The debate over the price at which Iscor will supply steel to the SA automotive manufacturing industry could soon be resolved.

The debate over the price at which Iscor will supply steel to the SA automotive manufacturing industry could soon be resolved.

Iscor, citing the need to price the steel it sold in South Africa in line with the dictates of the global market, announced a 19,7 per cent January price increase for automotive steels.

CARtoday.com reported in October that Iscor offered to provide the SA automotive industry with electro-galvanised steel sheet, which is used extensively for motor vehicle body panels, at "competitive domestic pricing to the prevailing price (in dollars) of a similar product on the international market".

But last week, an "agreement in principle" was reached between the two parties and Iscor and the car makers will meet again over the next few days on the issue, reported.

Iscor has said that the price rise will not be too high because of the rand's recent strengthening. The firm’s chief executive, Louis van Niekerk, hinted “that there could even be a price cut” if the rand stayed close to its current levels.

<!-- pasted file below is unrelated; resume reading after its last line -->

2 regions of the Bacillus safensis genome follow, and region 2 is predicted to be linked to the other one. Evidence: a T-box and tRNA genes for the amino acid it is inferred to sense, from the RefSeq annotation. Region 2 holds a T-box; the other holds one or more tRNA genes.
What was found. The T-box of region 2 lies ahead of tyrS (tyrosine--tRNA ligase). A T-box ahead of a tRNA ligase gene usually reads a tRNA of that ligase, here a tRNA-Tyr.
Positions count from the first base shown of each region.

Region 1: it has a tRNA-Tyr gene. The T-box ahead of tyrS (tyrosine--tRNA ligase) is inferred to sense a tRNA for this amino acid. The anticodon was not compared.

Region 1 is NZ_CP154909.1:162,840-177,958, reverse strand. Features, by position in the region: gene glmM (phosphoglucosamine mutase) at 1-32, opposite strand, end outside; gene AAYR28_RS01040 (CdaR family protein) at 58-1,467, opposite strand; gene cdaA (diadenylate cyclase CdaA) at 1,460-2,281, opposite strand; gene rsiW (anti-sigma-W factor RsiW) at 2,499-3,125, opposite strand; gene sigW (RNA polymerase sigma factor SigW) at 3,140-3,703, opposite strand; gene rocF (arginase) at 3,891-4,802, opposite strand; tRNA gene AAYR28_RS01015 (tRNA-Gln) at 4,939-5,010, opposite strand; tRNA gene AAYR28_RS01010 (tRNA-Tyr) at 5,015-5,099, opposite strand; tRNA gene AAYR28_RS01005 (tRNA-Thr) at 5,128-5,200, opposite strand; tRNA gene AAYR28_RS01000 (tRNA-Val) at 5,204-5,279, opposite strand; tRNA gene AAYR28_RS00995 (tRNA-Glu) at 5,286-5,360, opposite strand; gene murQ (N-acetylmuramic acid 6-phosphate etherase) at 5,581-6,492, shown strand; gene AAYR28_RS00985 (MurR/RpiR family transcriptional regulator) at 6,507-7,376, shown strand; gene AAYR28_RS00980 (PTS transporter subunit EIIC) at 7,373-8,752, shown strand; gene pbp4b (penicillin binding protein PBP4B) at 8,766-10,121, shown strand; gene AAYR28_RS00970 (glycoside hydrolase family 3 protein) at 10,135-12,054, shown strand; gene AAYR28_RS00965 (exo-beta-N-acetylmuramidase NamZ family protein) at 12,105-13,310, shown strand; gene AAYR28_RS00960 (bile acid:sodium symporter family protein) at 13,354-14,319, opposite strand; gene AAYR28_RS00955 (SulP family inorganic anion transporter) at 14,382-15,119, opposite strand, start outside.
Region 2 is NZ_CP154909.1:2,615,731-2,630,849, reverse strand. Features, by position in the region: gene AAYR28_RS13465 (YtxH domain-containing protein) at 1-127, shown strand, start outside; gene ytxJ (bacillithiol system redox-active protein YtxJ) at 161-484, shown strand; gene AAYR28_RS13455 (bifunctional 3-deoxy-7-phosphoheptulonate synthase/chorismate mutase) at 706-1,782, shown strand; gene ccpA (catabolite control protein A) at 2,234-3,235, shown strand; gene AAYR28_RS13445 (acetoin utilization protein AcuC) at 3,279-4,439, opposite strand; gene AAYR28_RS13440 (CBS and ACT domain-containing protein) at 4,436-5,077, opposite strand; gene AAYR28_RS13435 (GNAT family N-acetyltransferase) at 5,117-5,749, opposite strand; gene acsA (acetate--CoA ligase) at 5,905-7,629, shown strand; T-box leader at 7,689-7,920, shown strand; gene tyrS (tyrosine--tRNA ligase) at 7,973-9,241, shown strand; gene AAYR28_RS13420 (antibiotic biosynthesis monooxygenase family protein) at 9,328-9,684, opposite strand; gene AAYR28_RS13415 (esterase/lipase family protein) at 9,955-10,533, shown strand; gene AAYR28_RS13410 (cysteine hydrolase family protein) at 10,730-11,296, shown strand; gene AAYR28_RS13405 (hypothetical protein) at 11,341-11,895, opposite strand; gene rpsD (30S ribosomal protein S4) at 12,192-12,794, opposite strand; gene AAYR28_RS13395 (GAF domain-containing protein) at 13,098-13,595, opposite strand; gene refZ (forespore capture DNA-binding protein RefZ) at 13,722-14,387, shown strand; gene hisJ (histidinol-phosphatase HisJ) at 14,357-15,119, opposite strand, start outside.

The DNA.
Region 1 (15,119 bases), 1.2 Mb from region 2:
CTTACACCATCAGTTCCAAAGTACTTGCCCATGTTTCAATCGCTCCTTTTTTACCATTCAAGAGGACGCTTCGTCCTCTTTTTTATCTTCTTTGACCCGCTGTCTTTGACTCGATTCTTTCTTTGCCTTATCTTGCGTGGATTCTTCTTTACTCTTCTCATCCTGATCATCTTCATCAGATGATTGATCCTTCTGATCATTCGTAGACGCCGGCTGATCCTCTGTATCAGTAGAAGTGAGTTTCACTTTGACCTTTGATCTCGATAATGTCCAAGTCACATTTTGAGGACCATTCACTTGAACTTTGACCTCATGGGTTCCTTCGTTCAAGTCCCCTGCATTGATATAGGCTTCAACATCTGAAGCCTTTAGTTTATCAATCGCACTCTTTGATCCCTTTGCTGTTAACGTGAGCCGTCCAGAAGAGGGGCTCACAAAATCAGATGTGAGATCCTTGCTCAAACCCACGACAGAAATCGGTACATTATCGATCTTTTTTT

"If we have to reduce our prices, we will reduce prices," he said. However, Van Niekerk defended the company's import parity pricing policy, which he said was practised all over the world.

"Recently, international prices were at 40-year lows, and we reduced local prices to low levels," he added. "If I were to work on a social pricing approach, and not on the free market, I shouldn't be running a listed company."

Some sectors of the SA automotive industry told CARtoday.com in October that they had been upset by Iscor's unilateral approach in pushing up prices, saying customers wouldn’t benefit from low-cost local production.

"A dollar-based pricing structure doesn't make sense in South Africa as the steel is manufactured locally, from locally mined ore, using local labour and energy," Naamsa president Ian Robertson said.

A major priority for the Industrial Development Corporation, in its insistence that the local steel industry be restructured, is to ensure that more local steel is sold to the automotive industry, he added.

In an effort to resolve the row, meetings have been held between representatives of Iscor, Naamsa and the National Association of Automotive Component and Allied Manufacturers, the report said.

Naamsa executive director Nico Vermeulen said the agreement between Iscor and the industry had been reached in what he described as "open and frank" discussions.

Vermeulen said Iscor, which in the past year announced plans to expand its presence in the automotive market, had formulated a revised pricing proposal, which was now being tested by the industry.